Smoke could be seen rising from the Homs airbase targeted by US missile strikes. The military action has already sparked a furious response from President Vladimir Putin, who this morning called the airstrikes an 'illegal act of aggression'

Smoke could be seen rising from the Homs airbase targeted by US missile strikes. The military action has already sparked a furious response from President Vladimir Putin, who this morning called the airstrikes an ‘illegal act of aggression’

 

‘Tonight I call on all civilized nations to join us in seeking to end the slaughter and bloodshed in Syria, and also to end terrorism of all kinds and all types.’ 

Prior to the speech, Trump had entertained his Chinese counterpart, Xi Jinping, and their wives at a formal dinner where guests dined on thumbelina carrots and New York strip steak washed down with Californian Chardonnay.

Less than two hours after the dinner began, the US military fired 59 Tomahawk missiles at the Assad controlled al-Shayrat military airfield near Homs at 8.45pm (EDT) on Thursday, killing at least five and injuring many more.

But the military action sparked a furious response from President Vladimir Putin, who called the airstrikes an ‘illegal act of aggression’. 

The strikes won broad international support with officials saying Canada and other allies were behind the move. They were followed by other strikes in April 2018.

Trump’s strike was intended to set a different tone to the actions of the Obama administration, which had set a ‘red line in the sand’ over the use of chemical weapons by Assad against his own people as civil war raged in 2012, then eventually accepted a deal offered by Putin in which Assad would surrender his chemical weapons.

It became clear later that the surrender of the weapons was only partial. 

Trump used what Republicans said was the indecision and weakness to hit Hillary Clinton in a 2016 presidential debate, and his campaign tied it to the rise of ISIS – although Clinton was not in office at the time, and the link to ISIS was uncertain. 

What prompted Donald Trump to launch air strikes on Syria?  

President Donald Trump decided to launch air strikes against the Syrian government – the first time the US has taken military action against the Assad regime – after saying the Syrian leader had crossed ‘many, many lines’.

Denouncing the chemical attack as an ‘affront to humanity’, Trump said the ‘attack on children’ and ‘beautiful babies’ had changed his attitude to the Syrian government ‘very much’. 

He said Assad’s ‘heinous actions’ could not be tolerated and felt he had to intervene in the interests of national security.

Disturbing footage showed Syrian father Abdul Hamid al-Yousef crying uncontrollably over the graves of his wife and two children who were killed in a suspected sarin gas attack this week

Disturbing footage showed Syrian father Abdul Hamid al-Yousef crying uncontrollably over the graves of his wife and two children who were killed in a suspected sarin gas attack this week

It was a suspected sarin nerve agent attack on the Syrian town of Khan Sheikhoun, which led to the agonizing deaths of 86 people including at least 27 children.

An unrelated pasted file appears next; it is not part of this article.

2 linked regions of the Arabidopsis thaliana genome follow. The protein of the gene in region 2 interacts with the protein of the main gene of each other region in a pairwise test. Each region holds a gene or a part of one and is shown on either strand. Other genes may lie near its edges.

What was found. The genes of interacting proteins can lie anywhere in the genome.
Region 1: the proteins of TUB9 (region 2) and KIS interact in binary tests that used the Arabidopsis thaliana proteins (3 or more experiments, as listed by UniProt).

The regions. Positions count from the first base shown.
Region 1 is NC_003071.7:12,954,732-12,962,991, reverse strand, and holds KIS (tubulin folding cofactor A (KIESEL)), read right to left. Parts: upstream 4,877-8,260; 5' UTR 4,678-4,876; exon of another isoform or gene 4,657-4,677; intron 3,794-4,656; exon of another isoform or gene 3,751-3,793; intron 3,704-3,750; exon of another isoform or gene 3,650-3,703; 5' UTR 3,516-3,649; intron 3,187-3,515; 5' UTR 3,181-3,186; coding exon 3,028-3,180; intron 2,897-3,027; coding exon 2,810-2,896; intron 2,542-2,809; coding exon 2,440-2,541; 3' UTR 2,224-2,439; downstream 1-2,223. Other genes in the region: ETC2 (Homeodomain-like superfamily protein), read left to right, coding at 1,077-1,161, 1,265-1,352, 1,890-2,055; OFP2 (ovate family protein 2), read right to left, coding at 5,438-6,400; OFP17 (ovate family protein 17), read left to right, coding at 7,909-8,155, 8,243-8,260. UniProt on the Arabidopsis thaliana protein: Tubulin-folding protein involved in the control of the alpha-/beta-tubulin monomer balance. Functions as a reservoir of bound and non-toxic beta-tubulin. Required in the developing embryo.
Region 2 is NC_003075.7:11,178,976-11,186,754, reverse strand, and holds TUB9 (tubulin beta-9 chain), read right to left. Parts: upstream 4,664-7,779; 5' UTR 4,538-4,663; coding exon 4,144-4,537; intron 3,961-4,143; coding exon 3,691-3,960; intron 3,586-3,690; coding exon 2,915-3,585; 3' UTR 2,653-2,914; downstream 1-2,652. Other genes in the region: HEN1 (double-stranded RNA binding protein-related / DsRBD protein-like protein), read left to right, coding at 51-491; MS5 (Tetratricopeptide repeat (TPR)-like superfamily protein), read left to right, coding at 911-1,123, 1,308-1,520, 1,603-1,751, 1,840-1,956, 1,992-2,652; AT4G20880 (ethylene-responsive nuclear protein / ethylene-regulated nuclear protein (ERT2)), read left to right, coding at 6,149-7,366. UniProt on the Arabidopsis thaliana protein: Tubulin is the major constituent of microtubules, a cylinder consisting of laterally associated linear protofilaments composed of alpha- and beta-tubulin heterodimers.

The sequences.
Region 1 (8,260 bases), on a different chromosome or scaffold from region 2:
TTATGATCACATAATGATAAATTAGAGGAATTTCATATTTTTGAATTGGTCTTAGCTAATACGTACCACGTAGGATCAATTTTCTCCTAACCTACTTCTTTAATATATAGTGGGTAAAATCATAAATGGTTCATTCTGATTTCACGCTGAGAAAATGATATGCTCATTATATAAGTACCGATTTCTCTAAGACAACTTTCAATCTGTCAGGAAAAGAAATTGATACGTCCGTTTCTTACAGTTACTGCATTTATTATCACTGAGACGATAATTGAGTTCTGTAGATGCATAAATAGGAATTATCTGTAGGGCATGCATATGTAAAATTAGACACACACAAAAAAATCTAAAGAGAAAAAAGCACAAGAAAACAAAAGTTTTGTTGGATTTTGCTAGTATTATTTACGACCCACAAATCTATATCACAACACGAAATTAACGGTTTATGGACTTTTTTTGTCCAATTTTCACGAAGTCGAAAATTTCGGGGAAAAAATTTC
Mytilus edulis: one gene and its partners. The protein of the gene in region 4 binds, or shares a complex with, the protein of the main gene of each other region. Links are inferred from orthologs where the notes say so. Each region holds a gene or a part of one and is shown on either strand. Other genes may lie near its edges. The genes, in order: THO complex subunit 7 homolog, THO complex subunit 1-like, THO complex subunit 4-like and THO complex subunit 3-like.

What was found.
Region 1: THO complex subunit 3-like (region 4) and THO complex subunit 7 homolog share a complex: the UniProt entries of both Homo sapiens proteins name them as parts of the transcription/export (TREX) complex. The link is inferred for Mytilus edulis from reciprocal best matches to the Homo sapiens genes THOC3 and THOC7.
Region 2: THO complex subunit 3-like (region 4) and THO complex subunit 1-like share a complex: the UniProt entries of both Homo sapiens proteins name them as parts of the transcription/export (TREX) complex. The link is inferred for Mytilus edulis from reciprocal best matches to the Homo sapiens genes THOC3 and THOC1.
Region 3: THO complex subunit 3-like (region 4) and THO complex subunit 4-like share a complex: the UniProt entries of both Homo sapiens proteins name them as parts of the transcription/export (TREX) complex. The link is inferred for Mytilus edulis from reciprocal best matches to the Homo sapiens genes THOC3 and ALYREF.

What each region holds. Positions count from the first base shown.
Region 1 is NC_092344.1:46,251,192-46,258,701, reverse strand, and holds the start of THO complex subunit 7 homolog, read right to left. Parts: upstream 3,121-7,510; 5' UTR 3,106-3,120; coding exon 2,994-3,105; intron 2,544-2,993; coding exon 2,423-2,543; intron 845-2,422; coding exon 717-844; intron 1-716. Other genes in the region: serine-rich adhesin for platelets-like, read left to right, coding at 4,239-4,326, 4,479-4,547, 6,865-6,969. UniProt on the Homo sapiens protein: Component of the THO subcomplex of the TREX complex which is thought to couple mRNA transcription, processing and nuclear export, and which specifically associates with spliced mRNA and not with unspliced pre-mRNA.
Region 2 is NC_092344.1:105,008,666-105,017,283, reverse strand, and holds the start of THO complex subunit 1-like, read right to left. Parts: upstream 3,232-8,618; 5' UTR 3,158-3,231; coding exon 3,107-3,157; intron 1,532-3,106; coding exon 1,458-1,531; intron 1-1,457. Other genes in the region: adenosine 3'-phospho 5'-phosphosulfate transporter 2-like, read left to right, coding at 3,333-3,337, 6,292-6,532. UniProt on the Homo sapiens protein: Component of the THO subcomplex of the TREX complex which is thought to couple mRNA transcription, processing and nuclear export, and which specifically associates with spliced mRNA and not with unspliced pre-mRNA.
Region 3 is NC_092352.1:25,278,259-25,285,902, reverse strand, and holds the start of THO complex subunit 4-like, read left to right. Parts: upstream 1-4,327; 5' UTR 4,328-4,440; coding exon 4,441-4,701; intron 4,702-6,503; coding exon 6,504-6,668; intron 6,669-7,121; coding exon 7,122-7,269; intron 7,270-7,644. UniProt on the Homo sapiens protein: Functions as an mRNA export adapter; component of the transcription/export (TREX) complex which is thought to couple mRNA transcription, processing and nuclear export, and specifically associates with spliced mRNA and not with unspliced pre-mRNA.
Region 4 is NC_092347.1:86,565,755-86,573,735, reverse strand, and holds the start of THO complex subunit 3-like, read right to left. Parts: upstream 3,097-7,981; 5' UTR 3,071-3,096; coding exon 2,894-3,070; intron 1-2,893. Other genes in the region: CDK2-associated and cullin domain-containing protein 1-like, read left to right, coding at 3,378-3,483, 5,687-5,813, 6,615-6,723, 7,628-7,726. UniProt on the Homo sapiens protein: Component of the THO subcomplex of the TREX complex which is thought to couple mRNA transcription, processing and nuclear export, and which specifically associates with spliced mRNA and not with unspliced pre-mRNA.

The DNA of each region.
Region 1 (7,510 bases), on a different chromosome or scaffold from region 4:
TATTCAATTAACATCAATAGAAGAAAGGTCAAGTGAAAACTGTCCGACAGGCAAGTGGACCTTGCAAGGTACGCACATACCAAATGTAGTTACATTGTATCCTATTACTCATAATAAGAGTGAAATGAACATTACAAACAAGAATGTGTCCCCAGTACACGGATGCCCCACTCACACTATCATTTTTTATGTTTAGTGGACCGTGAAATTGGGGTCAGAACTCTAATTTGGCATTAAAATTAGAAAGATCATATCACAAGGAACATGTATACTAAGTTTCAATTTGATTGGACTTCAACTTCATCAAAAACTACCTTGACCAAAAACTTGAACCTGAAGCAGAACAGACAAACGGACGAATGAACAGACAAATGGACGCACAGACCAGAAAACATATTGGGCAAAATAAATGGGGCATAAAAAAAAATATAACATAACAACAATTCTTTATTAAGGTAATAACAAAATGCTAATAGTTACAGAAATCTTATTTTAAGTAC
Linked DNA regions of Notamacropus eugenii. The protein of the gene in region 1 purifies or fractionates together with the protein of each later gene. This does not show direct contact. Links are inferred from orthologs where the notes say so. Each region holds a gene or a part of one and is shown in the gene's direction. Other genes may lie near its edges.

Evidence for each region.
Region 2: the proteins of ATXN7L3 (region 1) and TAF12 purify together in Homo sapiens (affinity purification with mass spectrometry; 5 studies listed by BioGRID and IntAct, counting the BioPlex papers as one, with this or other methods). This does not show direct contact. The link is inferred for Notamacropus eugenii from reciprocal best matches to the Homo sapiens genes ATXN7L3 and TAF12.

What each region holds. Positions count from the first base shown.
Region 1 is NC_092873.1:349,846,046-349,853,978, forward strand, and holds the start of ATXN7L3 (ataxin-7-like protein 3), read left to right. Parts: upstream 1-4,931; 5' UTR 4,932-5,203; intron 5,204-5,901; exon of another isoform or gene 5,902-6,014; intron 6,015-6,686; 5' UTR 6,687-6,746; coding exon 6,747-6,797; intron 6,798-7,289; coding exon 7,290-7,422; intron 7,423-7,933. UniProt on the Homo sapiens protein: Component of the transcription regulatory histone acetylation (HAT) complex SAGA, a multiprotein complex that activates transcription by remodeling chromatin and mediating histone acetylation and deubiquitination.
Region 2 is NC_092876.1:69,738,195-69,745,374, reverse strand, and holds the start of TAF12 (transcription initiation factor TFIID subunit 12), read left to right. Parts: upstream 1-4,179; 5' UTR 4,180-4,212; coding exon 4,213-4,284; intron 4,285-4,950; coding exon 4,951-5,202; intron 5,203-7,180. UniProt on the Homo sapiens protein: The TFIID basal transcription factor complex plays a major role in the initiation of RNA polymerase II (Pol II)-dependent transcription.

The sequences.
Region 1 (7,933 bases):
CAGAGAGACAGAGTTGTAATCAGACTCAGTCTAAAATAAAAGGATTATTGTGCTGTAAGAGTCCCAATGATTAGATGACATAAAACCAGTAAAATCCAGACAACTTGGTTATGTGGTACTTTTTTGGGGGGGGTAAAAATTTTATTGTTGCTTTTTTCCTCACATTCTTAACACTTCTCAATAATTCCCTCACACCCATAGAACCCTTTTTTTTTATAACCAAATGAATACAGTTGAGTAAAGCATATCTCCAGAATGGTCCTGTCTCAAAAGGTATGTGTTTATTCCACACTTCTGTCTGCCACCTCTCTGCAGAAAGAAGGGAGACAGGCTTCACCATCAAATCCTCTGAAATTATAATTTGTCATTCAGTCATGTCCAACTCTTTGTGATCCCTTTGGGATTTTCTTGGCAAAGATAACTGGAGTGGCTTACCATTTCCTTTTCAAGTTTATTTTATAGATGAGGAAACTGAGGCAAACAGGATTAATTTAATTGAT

Harrowing footage showed adults and children staggering through the town’s streets, foam pouring from their mouths as they fought to breathe.

Sarin gas is a chemical weapon accidentally created in 1938 by Nazi scientists worked on insecticides – and it is 26 times more deadly than cyanide. 

The chemist in charge of the project initially thought he had failed, because the compound he had created was too deadly to animal and human life to use in agriculture. But that is exactly what appealed to Adolf Hitler, whose weapons division took over the project.

Hitler was so pleased with his new weapon, he named it ‘sarin’ after the scientists who discovered it – Gerhard Schrader, Otto Ambros, Gerhard Ritter, and Hans-Jürgen von der Linde.

The effect of exposure to sarin gas is instant, leading to an excruciating death. Inhaling even tiny amounts causes – in less than ten seconds – drooling and vomiting, while breathing becomes shallow and erratic. Less than a minute after exposure, the victim’s nervous system is under sustained attack, making the body unable to control breathing. Lungs secrete fluid to try to repel the gas, making victims foam at the mouth with blood-flecked discharges.

Many suffer from a medical condition known as SLUDGE, which stands for Salivation, Lacrimation (tears), Urination, Defecation, Gastrointestinal distress and Emesis (vomiting). The body loses the ability to control its functions.

Abdul was pictured cradling the bodies of his dead twins after they were killed in the chemical attack in Khan Sheikhoun, in the rebel-held central province of Idlib, Syria

Abdul was pictured cradling the bodies of his dead twins after they were killed in the chemical attack in Khan Sheikhoun, in the rebel-held central province of Idlib, Syria

Many die within minutes of inhaling the gas. The maximum life expectancy is ten minutes after exposure. Those lucky enough to survive, due to receiving a much smaller exposure – such as from touching a contaminated person – often suffer permanent nerve and brain damage. 

The use of sarin was officially banned in 1997 under the United Nations chemical weapons convention. But only a year later, Iraqi dictator Saddam Hussein used sarin against Kurds in the town of Halabja in 1998, when his war planes dropped bombs containing the nerve agent, killing 5,000 people immediately, while some 12,000 were later reported to have died from symptoms of the attack.

Most recently, Syria dropped up to 1,000kg of sarin in 2013 on a rebel-held area of Damascus, killing up to 1,400 people. US military intervention was only averted when Russia brokered a deal with Syria, under which Assad agreed to destroy all stockpiles of sarin and other chemical weapons.

But he did not destroy all stocks of sarin and this week deployed the toxic gas again this week, bringing further horror and death.